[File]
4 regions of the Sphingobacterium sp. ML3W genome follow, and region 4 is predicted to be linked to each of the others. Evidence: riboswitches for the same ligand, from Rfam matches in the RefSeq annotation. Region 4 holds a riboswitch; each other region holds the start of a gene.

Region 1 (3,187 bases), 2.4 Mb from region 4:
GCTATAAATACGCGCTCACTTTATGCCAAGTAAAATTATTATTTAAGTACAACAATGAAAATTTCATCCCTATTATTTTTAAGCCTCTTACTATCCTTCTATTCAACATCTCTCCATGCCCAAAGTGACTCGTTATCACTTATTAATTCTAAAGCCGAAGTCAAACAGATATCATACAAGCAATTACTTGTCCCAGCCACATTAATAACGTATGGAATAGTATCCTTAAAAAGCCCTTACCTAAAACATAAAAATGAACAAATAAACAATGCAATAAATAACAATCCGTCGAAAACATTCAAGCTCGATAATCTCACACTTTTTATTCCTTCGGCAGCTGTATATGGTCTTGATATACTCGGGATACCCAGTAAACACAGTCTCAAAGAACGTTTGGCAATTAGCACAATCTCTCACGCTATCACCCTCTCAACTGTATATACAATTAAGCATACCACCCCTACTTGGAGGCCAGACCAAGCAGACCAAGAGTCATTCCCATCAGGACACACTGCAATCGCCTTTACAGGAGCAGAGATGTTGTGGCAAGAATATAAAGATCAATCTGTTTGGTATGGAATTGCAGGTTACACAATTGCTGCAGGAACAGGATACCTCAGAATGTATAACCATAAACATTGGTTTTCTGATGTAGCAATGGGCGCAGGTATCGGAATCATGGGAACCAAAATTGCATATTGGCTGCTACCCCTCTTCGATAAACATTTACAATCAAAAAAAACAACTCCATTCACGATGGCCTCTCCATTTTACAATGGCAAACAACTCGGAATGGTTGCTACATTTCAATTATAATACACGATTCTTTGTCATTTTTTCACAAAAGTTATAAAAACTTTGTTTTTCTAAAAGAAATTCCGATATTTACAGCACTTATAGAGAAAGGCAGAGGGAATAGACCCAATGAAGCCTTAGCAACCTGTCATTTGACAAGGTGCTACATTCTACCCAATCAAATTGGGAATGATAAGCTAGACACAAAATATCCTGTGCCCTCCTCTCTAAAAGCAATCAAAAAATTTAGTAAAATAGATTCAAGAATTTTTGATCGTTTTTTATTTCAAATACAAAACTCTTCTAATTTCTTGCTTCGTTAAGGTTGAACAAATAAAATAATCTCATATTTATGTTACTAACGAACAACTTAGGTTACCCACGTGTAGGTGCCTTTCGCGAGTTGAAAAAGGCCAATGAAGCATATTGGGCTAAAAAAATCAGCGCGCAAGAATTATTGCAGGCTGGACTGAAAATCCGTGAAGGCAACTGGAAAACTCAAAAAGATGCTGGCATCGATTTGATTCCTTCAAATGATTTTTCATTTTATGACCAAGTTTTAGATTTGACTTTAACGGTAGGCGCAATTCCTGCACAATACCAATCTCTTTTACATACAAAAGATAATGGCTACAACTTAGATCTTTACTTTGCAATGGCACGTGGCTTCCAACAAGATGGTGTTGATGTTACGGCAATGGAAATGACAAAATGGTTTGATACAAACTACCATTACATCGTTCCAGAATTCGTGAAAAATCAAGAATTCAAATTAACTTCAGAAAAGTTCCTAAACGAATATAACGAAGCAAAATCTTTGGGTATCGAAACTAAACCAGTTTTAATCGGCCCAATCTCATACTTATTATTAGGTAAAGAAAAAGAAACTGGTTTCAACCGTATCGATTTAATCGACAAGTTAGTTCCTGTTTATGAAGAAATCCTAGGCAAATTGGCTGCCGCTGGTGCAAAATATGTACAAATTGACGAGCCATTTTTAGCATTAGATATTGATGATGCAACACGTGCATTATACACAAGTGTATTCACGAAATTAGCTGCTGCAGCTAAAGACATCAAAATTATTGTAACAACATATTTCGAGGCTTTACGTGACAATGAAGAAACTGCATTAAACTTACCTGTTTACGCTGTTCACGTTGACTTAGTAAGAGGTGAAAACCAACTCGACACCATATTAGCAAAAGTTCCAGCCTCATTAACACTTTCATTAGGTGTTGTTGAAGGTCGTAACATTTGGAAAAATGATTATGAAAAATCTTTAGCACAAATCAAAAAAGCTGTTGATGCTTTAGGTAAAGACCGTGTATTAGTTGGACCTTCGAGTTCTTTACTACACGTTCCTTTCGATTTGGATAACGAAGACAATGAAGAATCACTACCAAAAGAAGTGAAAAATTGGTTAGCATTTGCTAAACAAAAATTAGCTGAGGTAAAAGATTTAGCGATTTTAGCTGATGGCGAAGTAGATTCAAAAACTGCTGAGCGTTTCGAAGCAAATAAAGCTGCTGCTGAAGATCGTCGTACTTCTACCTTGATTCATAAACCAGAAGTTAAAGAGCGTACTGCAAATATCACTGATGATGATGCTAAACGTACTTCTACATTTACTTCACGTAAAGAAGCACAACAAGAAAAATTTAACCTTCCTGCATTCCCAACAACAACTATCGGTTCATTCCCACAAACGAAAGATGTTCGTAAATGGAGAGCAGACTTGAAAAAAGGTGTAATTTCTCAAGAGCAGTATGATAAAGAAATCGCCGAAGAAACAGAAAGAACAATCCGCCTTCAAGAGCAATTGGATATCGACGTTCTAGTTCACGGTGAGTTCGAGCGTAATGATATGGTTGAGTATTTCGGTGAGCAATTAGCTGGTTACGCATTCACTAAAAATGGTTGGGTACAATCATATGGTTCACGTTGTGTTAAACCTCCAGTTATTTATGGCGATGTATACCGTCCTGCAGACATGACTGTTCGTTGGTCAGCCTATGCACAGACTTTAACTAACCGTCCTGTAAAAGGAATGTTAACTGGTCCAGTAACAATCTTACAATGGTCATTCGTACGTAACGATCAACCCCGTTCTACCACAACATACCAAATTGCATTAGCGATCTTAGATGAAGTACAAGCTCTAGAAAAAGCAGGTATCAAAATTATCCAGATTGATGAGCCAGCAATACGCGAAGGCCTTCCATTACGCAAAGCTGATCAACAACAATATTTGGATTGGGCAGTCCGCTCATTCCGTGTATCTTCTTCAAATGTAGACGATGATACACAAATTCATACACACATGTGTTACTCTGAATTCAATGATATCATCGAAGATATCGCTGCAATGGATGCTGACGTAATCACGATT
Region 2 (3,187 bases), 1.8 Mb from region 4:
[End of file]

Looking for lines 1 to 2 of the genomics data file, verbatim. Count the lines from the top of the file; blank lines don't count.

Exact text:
4 regions of the Sphingobacterium sp. ML3W genome follow, and region 4 is predicted to be linked to each of the others. Evidence: riboswitches for the same ligand, from Rfam matches in the RefSeq annotation. Region 4 holds a riboswitch; each other region holds the start of a gene.

Region 1 (3,187 bases), 2.4 Mb from region 4: